According to Assocham Business Barometer (ABB) survey, about 66 per cent of participants said the US recession, domestic inflationary pressures, high interest rates and supply constraints have started hurting industrial growth and consumer demand that may further impact the GDP growth in the current fiscal.
Around 75 per cent of the corporate heads consider the challenges thrown by appreciating rupee and soaring prices of international crude oil and industrial metals may come in the way of sustaining high growth rates by the Indian economy, the report said.
''The overall growth rate in India's exports seems to be healthy at 23 per cent in dollar terms for the period April-February 2007-08, slowdown in exports is visible in rupee terms with a meager nine per cent growth,'' Assocham president Venugopal N Dhoot said while releasing the survey conducted on 217 CEOs across different segments of the economy.
About 83 per cent of the corporate heads were of the view that in FY'09 it will be more difficult for the country to attain the export target of 200 billion dollars due to appreciating rupee, global inflationary pressures and tough competition from China in capturing new markets, the report added.
The depreciating dollar has led to a major decline in export growth of the sectors like textiles, petroleum products and engineering goods. These sectors clocked a growth rate of eight per cent, 32 per cent and 21 per cent respectively over the first eleven months of FY08, as compared to the much higher growth rates FY07 at 11 per cent, 87 per cent and 38 per cent respectively.
The slowdown in the economic activity has also started taking toll on employment outlook. As per the government estimates, around 20 lakh jobs were cut in the export dependent sectors distressed by the strong domestic currency.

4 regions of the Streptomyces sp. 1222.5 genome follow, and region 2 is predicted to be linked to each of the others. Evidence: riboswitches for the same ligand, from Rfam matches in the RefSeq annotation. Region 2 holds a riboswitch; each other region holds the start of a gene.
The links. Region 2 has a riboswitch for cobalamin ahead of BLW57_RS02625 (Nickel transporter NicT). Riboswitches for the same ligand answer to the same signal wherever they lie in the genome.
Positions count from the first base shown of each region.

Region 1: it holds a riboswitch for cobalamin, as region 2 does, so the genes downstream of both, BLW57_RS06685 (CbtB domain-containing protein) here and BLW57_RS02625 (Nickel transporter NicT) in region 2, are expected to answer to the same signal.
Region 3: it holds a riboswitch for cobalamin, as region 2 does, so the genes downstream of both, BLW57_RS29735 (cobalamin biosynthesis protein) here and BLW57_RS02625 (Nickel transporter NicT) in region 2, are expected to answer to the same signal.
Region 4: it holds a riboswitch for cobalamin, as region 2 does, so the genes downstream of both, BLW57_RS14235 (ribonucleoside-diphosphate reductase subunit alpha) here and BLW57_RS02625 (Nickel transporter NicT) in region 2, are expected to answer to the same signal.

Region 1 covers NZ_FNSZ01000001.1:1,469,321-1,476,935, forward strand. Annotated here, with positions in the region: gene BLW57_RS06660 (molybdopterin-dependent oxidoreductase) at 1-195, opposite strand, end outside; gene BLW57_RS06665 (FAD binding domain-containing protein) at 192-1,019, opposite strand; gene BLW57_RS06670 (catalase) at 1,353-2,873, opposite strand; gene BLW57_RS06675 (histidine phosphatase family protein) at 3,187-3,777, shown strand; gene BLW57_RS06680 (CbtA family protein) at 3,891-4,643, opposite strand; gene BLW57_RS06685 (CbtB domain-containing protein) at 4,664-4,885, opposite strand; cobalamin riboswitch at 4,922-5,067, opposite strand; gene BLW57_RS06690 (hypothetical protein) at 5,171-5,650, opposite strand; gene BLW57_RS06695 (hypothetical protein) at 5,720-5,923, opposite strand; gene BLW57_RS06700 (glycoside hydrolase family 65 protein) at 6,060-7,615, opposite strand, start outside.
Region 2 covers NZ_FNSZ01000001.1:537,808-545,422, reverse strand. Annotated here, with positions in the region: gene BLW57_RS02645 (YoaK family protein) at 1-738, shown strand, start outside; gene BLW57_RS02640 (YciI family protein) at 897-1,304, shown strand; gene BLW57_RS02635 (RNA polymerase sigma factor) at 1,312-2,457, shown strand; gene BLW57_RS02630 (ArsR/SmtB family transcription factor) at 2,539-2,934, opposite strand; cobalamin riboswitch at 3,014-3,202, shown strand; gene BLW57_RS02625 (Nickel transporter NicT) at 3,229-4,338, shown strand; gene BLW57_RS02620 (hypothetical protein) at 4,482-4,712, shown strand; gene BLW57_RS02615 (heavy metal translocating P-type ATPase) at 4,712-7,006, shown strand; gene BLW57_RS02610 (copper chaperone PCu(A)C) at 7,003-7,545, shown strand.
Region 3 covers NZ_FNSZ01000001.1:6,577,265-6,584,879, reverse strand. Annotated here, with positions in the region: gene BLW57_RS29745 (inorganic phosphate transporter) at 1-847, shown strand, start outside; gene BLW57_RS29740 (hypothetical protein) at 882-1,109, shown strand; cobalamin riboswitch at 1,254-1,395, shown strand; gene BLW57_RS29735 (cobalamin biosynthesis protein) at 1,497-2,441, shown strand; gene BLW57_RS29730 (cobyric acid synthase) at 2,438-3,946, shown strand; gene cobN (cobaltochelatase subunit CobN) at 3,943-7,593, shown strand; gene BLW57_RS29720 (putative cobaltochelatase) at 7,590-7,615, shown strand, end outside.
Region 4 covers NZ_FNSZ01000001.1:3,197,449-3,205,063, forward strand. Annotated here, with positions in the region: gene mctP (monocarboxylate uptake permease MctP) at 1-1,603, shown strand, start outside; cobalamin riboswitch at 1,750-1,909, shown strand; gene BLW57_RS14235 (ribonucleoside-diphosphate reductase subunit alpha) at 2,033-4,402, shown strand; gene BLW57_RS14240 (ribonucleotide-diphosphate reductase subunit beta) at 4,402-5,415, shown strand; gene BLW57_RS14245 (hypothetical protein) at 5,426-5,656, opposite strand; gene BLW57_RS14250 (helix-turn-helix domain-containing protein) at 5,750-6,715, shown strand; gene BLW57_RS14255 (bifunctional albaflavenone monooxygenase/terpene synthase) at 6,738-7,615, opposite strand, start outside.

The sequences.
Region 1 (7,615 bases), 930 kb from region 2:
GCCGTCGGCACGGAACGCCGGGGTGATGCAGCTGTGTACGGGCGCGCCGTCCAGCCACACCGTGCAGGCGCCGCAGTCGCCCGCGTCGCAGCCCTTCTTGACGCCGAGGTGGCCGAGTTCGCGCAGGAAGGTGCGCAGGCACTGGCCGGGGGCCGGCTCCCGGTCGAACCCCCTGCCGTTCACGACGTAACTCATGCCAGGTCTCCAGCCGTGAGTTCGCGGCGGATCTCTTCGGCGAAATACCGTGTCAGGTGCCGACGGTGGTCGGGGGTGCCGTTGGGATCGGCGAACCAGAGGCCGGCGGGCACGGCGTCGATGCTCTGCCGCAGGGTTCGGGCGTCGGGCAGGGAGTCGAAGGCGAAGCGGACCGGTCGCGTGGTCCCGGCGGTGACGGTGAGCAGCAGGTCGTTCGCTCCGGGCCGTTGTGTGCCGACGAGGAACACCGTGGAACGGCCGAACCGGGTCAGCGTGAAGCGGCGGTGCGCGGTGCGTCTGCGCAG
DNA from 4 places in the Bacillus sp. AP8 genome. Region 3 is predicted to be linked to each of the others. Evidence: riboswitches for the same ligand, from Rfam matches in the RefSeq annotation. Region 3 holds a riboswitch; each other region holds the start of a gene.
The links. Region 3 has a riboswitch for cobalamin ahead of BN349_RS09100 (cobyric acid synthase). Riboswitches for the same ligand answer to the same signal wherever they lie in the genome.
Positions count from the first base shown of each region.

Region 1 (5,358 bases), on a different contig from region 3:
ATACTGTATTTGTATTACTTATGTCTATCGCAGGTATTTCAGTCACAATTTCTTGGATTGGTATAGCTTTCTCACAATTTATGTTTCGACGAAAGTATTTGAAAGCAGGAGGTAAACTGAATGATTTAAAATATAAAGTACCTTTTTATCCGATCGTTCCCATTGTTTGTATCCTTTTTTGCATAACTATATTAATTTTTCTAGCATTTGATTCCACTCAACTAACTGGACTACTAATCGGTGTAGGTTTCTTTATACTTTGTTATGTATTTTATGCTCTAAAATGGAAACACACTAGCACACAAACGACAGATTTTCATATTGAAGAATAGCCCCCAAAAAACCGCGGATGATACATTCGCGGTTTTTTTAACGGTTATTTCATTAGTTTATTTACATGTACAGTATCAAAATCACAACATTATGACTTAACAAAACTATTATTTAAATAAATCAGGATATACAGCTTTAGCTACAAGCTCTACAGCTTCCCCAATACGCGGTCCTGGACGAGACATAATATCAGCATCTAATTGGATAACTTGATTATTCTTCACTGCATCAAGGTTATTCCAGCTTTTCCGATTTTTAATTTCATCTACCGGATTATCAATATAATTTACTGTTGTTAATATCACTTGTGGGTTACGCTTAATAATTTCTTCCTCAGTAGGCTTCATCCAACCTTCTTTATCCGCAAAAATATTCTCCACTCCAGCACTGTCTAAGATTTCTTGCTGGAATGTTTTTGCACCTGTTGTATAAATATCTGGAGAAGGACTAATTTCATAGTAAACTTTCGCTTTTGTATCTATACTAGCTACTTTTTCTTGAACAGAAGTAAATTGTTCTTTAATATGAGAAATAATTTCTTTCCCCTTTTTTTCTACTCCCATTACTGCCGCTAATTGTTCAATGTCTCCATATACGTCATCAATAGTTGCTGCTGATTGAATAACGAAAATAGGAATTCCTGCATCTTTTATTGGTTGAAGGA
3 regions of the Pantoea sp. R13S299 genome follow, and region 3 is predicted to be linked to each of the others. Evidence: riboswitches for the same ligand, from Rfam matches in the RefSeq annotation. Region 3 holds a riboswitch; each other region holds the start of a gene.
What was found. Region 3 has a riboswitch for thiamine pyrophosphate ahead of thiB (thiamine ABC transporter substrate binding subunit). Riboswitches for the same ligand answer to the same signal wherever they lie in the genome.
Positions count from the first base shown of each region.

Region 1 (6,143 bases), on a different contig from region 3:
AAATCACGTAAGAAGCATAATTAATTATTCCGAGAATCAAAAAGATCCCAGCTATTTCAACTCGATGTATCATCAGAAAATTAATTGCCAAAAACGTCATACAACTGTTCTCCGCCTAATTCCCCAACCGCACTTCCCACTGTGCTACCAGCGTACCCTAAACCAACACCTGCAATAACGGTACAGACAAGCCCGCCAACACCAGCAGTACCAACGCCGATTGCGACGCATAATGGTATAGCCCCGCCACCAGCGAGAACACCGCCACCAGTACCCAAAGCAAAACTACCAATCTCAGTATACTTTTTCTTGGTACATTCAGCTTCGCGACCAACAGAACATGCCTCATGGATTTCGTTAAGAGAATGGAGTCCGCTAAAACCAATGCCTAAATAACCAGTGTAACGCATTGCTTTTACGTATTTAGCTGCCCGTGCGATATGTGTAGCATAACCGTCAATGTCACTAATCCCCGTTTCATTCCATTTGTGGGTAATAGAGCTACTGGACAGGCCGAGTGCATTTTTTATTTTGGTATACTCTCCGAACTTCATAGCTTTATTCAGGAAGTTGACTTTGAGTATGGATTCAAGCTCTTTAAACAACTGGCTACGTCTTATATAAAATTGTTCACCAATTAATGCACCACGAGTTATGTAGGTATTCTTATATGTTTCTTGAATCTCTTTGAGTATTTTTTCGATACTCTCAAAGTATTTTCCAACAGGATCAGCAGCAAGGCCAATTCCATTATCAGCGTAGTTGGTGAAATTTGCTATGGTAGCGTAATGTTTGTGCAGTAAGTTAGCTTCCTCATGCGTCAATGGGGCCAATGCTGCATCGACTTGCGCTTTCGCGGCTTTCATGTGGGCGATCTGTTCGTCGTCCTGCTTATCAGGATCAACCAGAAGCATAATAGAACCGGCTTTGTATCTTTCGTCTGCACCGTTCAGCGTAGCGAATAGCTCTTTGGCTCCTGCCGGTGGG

About 72 per cent of the ABB respondents were of the view that the Industry may witness a moderate growth rate of 7.6 per cent in FY'09 as against 8.7 per cent in the previous fiscal.
The sectors that have witnessed maximum decline in their growth rates over April-February 2007-08 include manufacturing (from 12.2 per cent to 9.1 per cent) and construction (from 11.9 per cent to 10 per cent).
About 10 out of the 17 industries of the manufacturing group have experienced a slower growth in their output during April-February 2008 as compared to the previous year period.
These industries include textile (10.6 per cent to 4.0 per cent), paper (8.7 per cent to 2.5 per cent), machinery and equipments (14 per cent to 9.5 per cent), Transport equipments (15.1 per cent to 3.3 per cent) among others.
Metals products and parts, has posted a negative decline of 3.1 per cent in production during April-February 2008, as compared to 7.7 per cent of the corresponding period in the preceding year.
The flow of credit to the industrial sector also decelerated to 21.08 per cent in FY 08 as compared to 27.07 per cent in the previous financial year, due to high interest rates and rising raw material cost.
Growth in capital goods and intermediate goods slipped to 17.5 per cent and 9.2 per cent respectively in April-Feb 2008 as compared to 18.3 per cent and 11.7 per cent respectively during the same period of the previous year.
The production of consumer durables recorded a decline by one per cent during April-February 2007-08. About 74 per cent of those surveyed feel that the consumer durables are becoming less affordable due to high interest rates. According to 69 per cent of the respondents, the outlook for the construction sector was quite bleak. The rising price of industrial raw materials like steel and cement during the past 11 months may slow the growth of the sector.